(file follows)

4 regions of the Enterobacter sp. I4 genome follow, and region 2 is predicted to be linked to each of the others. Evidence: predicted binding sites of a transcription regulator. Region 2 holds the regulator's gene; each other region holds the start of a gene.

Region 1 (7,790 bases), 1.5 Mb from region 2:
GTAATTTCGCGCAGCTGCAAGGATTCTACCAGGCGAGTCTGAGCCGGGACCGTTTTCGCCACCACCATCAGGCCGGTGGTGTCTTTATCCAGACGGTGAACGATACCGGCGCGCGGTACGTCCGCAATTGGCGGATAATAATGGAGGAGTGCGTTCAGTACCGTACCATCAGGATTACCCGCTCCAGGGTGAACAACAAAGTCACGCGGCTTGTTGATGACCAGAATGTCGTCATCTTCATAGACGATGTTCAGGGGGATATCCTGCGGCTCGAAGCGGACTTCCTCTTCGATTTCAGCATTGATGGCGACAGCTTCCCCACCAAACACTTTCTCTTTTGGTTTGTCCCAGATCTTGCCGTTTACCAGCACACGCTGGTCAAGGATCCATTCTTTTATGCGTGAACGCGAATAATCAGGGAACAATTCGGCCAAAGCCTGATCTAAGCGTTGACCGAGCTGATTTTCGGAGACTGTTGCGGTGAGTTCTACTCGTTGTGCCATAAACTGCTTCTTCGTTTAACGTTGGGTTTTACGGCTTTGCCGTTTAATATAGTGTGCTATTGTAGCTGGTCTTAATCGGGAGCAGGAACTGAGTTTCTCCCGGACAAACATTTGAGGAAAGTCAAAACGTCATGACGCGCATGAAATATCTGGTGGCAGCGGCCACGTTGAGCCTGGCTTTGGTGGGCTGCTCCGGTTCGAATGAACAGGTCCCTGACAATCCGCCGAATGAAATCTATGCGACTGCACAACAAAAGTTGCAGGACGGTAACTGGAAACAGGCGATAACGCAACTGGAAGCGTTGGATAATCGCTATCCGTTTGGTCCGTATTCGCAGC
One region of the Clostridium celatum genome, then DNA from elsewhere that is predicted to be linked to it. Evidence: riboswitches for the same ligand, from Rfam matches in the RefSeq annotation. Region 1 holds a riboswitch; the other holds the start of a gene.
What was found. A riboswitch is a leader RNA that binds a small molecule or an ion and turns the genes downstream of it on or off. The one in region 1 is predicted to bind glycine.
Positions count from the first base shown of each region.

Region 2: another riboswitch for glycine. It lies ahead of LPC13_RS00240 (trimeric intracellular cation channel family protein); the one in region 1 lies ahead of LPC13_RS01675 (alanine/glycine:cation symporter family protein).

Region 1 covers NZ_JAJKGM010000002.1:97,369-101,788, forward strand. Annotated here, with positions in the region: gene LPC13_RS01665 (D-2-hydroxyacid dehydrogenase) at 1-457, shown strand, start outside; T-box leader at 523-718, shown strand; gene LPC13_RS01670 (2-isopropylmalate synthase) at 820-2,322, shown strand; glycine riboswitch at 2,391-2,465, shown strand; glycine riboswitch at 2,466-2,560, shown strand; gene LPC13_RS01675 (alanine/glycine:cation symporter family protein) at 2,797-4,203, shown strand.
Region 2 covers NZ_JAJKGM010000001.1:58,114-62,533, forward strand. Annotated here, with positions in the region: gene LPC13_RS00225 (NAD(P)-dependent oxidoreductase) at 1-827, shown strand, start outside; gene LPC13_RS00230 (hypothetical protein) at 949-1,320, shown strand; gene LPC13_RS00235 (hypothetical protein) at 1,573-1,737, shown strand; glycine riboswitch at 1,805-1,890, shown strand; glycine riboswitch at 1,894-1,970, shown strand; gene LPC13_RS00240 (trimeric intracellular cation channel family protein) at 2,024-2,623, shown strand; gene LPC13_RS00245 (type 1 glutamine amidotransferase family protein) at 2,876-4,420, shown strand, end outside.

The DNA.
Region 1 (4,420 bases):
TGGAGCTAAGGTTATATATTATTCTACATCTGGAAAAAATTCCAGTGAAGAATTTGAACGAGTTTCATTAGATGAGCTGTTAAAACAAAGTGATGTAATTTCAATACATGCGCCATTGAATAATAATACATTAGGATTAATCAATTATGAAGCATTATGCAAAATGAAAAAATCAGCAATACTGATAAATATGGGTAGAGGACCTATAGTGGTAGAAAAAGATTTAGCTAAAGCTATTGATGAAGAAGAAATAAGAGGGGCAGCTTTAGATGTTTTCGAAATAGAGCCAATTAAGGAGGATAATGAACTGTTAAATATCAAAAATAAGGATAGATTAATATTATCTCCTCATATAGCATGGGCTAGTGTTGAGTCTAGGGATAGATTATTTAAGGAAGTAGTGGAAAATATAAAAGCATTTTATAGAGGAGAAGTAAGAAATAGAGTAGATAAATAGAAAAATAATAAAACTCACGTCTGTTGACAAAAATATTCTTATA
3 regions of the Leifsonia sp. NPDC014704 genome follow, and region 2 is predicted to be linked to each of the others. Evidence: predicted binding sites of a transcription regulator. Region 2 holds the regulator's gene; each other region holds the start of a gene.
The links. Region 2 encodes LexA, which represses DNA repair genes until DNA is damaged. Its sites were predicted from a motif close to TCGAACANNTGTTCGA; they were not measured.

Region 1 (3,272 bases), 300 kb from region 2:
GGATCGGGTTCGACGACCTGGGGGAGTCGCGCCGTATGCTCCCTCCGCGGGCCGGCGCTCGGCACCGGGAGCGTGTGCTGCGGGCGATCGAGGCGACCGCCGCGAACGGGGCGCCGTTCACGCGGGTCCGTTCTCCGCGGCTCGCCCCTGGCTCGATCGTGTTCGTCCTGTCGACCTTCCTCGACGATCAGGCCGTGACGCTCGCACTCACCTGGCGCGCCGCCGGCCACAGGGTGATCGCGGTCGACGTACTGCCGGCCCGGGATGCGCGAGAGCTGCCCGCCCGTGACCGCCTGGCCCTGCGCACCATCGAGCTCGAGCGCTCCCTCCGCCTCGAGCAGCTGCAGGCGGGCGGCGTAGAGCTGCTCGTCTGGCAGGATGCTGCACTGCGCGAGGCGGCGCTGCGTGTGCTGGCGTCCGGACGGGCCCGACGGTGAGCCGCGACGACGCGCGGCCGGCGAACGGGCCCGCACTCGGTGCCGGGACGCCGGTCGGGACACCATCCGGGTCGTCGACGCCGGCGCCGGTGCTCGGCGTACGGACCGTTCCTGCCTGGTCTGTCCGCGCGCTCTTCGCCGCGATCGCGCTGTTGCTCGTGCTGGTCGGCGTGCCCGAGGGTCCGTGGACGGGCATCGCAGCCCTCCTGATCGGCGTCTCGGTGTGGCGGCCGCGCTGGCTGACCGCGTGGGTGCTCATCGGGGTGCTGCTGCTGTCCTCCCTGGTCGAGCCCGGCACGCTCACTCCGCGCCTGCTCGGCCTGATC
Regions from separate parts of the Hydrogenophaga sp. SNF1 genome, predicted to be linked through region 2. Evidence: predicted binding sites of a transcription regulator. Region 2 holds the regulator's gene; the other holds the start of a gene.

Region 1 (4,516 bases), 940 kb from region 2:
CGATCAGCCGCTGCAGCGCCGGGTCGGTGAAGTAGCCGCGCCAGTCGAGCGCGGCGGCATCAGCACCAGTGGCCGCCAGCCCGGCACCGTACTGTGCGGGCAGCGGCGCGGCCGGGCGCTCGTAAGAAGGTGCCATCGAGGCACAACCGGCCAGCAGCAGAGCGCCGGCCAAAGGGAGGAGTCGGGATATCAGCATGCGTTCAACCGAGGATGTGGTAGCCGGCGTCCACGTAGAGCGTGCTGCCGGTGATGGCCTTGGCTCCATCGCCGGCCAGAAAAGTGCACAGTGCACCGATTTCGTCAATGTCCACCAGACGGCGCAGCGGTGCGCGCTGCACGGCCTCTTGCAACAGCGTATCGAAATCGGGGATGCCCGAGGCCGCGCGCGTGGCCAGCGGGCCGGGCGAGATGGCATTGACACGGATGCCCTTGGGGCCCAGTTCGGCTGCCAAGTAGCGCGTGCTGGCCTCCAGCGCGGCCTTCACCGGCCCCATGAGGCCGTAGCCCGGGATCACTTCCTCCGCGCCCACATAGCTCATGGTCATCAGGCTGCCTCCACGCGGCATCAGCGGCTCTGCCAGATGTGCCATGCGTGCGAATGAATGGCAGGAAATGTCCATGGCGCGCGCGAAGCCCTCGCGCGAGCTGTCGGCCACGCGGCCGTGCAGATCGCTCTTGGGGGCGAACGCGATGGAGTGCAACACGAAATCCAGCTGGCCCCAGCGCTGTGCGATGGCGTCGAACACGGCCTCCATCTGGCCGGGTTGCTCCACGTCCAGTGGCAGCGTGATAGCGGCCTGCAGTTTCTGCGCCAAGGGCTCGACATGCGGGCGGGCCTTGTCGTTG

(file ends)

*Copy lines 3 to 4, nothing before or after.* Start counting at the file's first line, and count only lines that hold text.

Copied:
GTAATTTCGCGCAGCTGCAAGGATTCTACCAGGCGAGTCTGAGCCGGGACCGTTTTCGCCACCACCATCAGGCCGGTGGTGTCTTTATCCAGACGGTGAACGATACCGGCGCGCGGTACGTCCGCAATTGGCGGATAATAATGGAGGAGTGCGTTCAGTACCGTACCATCAGGATTACCCGCTCCAGGGTGAACAACAAAGTCACGCGGCTTGTTGATGACCAGAATGTCGTCATCTTCATAGACGATGTTCAGGGGGATATCCTGCGGCTCGAAGCGGACTTCCTCTTCGATTTCAGCATTGATGGCGACAGCTTCCCCACCAAACACTTTCTCTTTTGGTTTGTCCCAGATCTTGCCGTTTACCAGCACACGCTGGTCAAGGATCCATTCTTTTATGCGTGAACGCGAATAATCAGGGAACAATTCGGCCAAAGCCTGATCTAAGCGTTGACCGAGCTGATTTTCGGAGACTGTTGCGGTGAGTTCTACTCGTTGTGCCATAAACTGCTTCTTCGTTTAACGTTGGGTTTTACGGCTTTGCCGTTTAATATAGTGTGCTATTGTAGCTGGTCTTAATCGGGAGCAGGAACTGAGTTTCTCCCGGACAAACATTTGAGGAAAGTCAAAACGTCATGACGCGCATGAAATATCTGGTGGCAGCGGCCACGTTGAGCCTGGCTTTGGTGGGCTGCTCCGGTTCGAATGAACAGGTCCCTGACAATCCGCCGAATGAAATCTATGCGACTGCACAACAAAAGTTGCAGGACGGTAACTGGAAACAGGCGATAACGCAACTGGAAGCGTTGGATAATCGCTATCCGTTTGGTCCGTATTCGCAGC
One region of the Clostridium celatum genome, then DNA from elsewhere that is predicted to be linked to it. Evidence: riboswitches for the same ligand, from Rfam matches in the RefSeq annotation. Region 1 holds a riboswitch; the other holds the start of a gene.